Another source were the war between Catholics and Hussites and of course the plague that hit Europe.
It used to be a working church, even before the skulls and bones were added. Nowadays it is a museum.
The idea behind the bone church is not to scare or shock people. The idea was more pragmatic during the conceptualization of the church's architecture.
It is a reminder that at the end of it all, we are all just skulls and bones. What matter is what you have done before you reach the end of your life. Everything in this life ends, so make it count.
It was freaky but my boys understood the reason behind the design and they thought it was pretty cool. Boys will be boys :)
The church residents believed that parishioners should't focus much on designs and distractions, but concentrate on prayers.
The highlight of this visit was when we were shown the loft. It showed how the vaults are held together. We walked the loft on the length of the church until we reached the balcony facing the altar on the other side. We also tested the natural acoustic of the church.
A solo singer can sing her heart out in that balcony and the whole church would be able to hear the song loud and clear.
An interesting shot was shown as well. One sunset in a year, during equinox, when the whole church is dark, the sunset's reflection goes straight into the altar, like a natural spotlight. Shame I didn't take a picture but trust me when you see it, it's awe-mazing.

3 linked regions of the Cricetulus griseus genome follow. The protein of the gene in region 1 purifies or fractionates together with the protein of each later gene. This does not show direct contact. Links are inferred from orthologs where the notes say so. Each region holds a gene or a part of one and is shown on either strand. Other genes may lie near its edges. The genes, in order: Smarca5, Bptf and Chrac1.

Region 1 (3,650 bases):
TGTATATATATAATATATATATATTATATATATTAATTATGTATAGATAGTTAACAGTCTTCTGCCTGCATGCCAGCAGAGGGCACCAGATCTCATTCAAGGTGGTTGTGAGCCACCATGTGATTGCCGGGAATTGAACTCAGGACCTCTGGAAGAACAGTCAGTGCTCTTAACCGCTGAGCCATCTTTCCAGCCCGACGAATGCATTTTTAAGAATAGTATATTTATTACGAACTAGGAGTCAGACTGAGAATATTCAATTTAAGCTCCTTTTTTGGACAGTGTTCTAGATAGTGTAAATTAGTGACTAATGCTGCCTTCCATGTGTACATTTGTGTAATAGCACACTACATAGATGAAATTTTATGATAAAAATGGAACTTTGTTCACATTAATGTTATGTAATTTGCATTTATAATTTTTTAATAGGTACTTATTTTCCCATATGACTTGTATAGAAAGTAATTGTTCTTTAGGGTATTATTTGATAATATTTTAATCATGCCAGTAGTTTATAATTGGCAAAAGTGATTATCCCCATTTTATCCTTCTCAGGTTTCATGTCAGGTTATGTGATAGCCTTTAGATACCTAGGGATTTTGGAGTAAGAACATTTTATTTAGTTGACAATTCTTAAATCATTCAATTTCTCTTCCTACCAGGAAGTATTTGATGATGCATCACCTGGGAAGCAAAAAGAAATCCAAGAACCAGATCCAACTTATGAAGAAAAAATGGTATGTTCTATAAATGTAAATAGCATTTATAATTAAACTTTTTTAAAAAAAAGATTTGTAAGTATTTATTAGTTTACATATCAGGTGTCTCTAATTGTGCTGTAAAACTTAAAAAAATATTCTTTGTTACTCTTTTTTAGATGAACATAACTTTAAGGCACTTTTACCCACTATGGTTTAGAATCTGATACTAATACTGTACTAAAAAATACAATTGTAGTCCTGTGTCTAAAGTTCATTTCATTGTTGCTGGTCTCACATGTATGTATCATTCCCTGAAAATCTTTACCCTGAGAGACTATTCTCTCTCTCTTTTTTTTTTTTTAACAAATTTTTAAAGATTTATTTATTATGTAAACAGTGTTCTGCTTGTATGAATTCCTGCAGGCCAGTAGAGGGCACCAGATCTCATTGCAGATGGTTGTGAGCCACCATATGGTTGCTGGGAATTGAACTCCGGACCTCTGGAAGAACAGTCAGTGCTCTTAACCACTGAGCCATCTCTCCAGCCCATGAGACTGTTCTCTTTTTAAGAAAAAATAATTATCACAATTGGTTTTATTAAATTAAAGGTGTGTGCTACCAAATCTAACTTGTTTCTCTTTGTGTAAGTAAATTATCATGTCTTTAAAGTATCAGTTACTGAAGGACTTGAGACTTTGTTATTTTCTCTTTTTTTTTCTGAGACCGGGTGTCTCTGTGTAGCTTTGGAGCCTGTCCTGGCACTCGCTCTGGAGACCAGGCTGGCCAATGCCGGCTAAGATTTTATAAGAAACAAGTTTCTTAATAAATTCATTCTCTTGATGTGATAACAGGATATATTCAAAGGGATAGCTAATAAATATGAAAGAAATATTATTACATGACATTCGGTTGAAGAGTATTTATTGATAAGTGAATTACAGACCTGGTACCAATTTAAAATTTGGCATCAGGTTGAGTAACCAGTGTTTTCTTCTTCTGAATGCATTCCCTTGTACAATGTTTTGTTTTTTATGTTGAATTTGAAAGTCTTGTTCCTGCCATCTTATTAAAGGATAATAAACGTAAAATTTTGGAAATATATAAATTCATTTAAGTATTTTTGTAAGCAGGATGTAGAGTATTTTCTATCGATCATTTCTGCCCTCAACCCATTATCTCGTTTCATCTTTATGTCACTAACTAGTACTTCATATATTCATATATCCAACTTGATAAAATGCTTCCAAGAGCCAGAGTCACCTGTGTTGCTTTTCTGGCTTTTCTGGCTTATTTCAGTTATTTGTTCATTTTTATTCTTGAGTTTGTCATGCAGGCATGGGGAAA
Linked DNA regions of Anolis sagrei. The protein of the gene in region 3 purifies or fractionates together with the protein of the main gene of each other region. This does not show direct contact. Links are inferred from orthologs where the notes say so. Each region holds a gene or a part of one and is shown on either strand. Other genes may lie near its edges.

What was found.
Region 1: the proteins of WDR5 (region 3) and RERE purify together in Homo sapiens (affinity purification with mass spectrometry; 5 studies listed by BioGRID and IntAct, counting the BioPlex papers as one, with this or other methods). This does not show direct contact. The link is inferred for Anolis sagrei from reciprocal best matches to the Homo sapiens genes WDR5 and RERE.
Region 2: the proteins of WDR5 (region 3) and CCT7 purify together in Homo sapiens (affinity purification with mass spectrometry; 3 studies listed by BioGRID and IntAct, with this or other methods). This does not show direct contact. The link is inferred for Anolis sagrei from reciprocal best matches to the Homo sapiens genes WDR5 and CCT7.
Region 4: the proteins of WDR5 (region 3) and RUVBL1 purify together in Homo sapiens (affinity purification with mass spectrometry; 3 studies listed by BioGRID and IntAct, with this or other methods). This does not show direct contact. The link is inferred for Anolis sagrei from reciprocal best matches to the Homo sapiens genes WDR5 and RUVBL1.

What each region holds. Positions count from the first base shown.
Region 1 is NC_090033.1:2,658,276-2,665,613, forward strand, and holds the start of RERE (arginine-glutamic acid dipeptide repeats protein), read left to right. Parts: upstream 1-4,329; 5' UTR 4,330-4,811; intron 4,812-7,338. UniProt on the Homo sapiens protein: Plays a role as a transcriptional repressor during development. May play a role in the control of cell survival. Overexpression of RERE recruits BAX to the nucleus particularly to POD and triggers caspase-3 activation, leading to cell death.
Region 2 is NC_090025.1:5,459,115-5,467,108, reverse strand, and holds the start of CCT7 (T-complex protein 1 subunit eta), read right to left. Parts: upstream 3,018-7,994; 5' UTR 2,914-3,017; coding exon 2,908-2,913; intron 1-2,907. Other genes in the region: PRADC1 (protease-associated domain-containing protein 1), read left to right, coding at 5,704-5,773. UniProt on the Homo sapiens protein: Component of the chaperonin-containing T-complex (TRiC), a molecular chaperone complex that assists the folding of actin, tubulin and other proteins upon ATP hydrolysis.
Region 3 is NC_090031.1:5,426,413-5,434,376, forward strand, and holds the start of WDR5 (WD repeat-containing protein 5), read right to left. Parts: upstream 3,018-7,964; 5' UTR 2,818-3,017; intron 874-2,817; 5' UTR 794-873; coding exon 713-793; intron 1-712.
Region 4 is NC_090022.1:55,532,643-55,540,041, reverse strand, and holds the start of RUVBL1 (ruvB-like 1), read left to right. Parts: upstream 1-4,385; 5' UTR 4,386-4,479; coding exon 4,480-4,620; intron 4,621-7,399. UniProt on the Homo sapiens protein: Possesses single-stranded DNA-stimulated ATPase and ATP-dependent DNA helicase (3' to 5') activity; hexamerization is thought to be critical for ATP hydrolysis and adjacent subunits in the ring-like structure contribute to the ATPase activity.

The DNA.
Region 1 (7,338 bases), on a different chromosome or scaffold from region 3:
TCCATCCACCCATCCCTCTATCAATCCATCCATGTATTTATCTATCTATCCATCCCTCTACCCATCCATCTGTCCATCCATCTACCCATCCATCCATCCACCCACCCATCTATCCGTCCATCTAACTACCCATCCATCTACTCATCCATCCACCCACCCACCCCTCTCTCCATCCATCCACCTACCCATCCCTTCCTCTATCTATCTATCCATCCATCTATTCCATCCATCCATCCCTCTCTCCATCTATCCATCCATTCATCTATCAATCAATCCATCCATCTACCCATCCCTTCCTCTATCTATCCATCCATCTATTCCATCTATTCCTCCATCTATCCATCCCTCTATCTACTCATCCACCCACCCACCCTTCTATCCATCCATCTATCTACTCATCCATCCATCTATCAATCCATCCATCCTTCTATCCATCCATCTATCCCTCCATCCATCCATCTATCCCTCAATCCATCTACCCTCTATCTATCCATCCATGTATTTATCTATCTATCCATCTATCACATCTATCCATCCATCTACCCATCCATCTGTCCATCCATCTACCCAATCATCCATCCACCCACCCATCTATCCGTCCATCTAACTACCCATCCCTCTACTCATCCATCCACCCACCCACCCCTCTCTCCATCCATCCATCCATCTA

The thought that comes into creating a surprise like that must be great. Because the altar is always on the east, they have to calculate at a particular time of day and season when will the sunset create a spotlight effect to the altar.
The faces are of course not real but the important bones like ribs, hands and feet are intertwined with the clothing are real.
It's also a gothic church but the most elaborate of them all. The spires, the flying buttresses!!! It's an enchanting church, inside and out.
The Cathedral was the miner's answer to the church of St. James. It is built by the hillside where the monastery's ownership ends. Supported financially by the miners, the original design was supposed to be bigger than what it is now. They wanted to show the Cisterian monks that they can do a more grandiose church design.